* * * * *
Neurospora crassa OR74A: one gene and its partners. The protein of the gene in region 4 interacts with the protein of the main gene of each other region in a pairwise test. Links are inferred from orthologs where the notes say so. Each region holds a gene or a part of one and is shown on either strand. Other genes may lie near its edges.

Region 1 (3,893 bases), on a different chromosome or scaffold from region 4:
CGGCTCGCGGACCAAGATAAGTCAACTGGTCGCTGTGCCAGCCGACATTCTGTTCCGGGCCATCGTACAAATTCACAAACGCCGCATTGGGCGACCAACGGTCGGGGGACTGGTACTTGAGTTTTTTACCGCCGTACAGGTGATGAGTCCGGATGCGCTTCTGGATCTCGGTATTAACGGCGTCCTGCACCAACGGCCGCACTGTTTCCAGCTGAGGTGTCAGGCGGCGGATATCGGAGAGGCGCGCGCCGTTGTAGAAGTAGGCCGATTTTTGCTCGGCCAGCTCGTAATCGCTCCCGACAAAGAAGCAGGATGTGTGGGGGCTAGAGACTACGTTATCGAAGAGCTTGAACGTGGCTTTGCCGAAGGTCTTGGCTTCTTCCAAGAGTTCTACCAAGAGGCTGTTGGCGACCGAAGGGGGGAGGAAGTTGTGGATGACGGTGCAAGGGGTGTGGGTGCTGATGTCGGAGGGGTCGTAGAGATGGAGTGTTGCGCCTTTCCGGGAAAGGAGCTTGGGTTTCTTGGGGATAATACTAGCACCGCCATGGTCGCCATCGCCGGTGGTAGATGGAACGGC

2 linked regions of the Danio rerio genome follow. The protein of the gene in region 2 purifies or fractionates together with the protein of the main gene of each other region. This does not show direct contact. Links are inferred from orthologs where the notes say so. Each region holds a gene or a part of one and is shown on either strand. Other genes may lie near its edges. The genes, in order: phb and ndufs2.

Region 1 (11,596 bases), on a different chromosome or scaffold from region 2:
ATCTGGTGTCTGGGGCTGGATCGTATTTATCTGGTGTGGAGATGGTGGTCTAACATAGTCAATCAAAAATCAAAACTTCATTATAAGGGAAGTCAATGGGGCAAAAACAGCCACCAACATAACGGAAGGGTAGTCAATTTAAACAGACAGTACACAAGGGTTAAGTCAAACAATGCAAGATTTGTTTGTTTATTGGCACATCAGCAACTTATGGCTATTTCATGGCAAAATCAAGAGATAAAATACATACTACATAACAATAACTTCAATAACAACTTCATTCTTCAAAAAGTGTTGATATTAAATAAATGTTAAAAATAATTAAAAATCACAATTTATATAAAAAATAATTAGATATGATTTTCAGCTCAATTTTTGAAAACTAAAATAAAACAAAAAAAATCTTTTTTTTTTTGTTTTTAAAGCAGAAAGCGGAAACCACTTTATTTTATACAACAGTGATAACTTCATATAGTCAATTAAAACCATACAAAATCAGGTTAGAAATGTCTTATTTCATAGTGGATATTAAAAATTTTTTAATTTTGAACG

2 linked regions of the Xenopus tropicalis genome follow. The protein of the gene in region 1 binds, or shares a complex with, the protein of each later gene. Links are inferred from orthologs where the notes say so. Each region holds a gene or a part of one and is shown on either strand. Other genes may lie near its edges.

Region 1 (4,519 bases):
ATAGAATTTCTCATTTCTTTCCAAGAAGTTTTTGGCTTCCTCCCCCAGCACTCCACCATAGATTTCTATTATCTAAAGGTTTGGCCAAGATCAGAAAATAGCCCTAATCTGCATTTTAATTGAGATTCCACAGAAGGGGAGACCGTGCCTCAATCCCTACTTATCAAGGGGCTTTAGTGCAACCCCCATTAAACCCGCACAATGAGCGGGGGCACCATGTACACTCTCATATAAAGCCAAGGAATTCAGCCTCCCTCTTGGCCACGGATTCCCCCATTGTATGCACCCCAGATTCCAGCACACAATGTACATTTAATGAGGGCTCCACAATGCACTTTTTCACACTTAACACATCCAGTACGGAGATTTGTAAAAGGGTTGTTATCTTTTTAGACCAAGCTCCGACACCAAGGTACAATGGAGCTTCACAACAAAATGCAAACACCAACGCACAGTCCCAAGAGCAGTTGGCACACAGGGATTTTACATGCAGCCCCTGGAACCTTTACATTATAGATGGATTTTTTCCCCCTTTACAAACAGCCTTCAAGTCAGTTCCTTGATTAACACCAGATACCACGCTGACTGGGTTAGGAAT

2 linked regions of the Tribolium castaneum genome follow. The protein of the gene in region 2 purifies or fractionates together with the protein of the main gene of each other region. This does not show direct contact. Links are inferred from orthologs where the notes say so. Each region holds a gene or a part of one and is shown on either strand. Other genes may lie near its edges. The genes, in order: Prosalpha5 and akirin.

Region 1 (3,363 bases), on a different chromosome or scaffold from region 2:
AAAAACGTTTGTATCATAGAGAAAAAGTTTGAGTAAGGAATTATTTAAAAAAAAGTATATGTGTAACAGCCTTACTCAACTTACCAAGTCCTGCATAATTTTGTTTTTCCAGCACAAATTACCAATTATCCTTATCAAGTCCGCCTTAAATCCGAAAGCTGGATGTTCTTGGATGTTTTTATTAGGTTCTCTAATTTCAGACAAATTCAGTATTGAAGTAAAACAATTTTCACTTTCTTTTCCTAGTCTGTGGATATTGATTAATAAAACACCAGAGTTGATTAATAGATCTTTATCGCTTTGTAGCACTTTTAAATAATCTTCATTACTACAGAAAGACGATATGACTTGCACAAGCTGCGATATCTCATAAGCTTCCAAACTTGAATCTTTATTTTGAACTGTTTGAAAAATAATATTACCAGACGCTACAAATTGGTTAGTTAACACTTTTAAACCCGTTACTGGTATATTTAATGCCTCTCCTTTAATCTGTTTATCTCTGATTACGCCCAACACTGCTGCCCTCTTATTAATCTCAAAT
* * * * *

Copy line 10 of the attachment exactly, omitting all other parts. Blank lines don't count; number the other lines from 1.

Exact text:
2 linked regions of the Tribolium castaneum genome follow. The protein of the gene in region 2 purifies or fractionates together with the protein of the main gene of each other region. This does not show direct contact. Links are inferred from orthologs where the notes say so. Each region holds a gene or a part of one and is shown on either strand. Other genes may lie near its edges. The genes, in order: Prosalpha5 and akirin.